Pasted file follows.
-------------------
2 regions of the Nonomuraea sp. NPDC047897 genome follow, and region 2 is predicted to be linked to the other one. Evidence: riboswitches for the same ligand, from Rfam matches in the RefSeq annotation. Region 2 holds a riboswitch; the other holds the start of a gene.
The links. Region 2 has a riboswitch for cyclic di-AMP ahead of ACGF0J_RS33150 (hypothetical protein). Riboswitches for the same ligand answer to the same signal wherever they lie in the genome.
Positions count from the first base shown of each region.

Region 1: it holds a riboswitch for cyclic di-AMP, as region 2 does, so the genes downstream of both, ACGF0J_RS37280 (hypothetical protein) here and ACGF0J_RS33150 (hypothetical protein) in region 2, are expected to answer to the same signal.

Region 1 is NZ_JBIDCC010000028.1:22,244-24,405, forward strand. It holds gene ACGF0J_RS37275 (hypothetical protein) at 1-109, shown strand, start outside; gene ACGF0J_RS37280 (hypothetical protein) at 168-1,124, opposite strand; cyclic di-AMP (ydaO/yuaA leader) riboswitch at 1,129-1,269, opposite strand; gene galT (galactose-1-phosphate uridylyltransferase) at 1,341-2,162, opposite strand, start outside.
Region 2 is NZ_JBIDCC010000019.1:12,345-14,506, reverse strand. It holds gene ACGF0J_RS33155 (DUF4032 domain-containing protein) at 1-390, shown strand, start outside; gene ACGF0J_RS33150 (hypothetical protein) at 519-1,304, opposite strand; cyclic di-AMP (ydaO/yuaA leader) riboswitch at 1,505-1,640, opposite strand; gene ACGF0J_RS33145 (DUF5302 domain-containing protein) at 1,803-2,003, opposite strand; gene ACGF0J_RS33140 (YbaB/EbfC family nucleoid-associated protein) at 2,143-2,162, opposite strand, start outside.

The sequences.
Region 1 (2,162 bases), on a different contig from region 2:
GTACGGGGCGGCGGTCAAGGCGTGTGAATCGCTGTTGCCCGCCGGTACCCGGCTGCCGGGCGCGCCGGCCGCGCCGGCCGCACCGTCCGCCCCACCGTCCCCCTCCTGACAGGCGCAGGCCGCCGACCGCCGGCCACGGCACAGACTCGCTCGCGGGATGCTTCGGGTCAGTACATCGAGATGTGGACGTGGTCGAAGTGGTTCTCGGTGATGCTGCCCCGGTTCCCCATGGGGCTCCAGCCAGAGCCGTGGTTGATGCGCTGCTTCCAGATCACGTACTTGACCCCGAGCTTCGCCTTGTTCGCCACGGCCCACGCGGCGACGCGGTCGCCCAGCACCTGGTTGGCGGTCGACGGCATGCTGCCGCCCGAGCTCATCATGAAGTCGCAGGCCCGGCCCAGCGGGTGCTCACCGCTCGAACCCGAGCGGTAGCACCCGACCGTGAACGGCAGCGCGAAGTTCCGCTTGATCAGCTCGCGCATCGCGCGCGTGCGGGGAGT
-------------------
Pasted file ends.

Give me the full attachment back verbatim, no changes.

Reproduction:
2 regions of the Nonomuraea sp. NPDC047897 genome follow, and region 2 is predicted to be linked to the other one. Evidence: riboswitches for the same ligand, from Rfam matches in the RefSeq annotation. Region 2 holds a riboswitch; the other holds the start of a gene.
The links. Region 2 has a riboswitch for cyclic di-AMP ahead of ACGF0J_RS33150 (hypothetical protein). Riboswitches for the same ligand answer to the same signal wherever they lie in the genome.
Positions count from the first base shown of each region.

Region 1: it holds a riboswitch for cyclic di-AMP, as region 2 does, so the genes downstream of both, ACGF0J_RS37280 (hypothetical protein) here and ACGF0J_RS33150 (hypothetical protein) in region 2, are expected to answer to the same signal.

Region 1 is NZ_JBIDCC010000028.1:22,244-24,405, forward strand. It holds gene ACGF0J_RS37275 (hypothetical protein) at 1-109, shown strand, start outside; gene ACGF0J_RS37280 (hypothetical protein) at 168-1,124, opposite strand; cyclic di-AMP (ydaO/yuaA leader) riboswitch at 1,129-1,269, opposite strand; gene galT (galactose-1-phosphate uridylyltransferase) at 1,341-2,162, opposite strand, start outside.
Region 2 is NZ_JBIDCC010000019.1:12,345-14,506, reverse strand. It holds gene ACGF0J_RS33155 (DUF4032 domain-containing protein) at 1-390, shown strand, start outside; gene ACGF0J_RS33150 (hypothetical protein) at 519-1,304, opposite strand; cyclic di-AMP (ydaO/yuaA leader) riboswitch at 1,505-1,640, opposite strand; gene ACGF0J_RS33145 (DUF5302 domain-containing protein) at 1,803-2,003, opposite strand; gene ACGF0J_RS33140 (YbaB/EbfC family nucleoid-associated protein) at 2,143-2,162, opposite strand, start outside.

The sequences.
Region 1 (2,162 bases), on a different contig from region 2:
GTACGGGGCGGCGGTCAAGGCGTGTGAATCGCTGTTGCCCGCCGGTACCCGGCTGCCGGGCGCGCCGGCCGCGCCGGCCGCACCGTCCGCCCCACCGTCCCCCTCCTGACAGGCGCAGGCCGCCGACCGCCGGCCACGGCACAGACTCGCTCGCGGGATGCTTCGGGTCAGTACATCGAGATGTGGACGTGGTCGAAGTGGTTCTCGGTGATGCTGCCCCGGTTCCCCATGGGGCTCCAGCCAGAGCCGTGGTTGATGCGCTGCTTCCAGATCACGTACTTGACCCCGAGCTTCGCCTTGTTCGCCACGGCCCACGCGGCGACGCGGTCGCCCAGCACCTGGTTGGCGGTCGACGGCATGCTGCCGCCCGAGCTCATCATGAAGTCGCAGGCCCGGCCCAGCGGGTGCTCACCGCTCGAACCCGAGCGGTAGCACCCGACCGTGAACGGCAGCGCGAAGTTCCGCTTGATCAGCTCGCGCATCGCGCGCGTGCGGGGAGT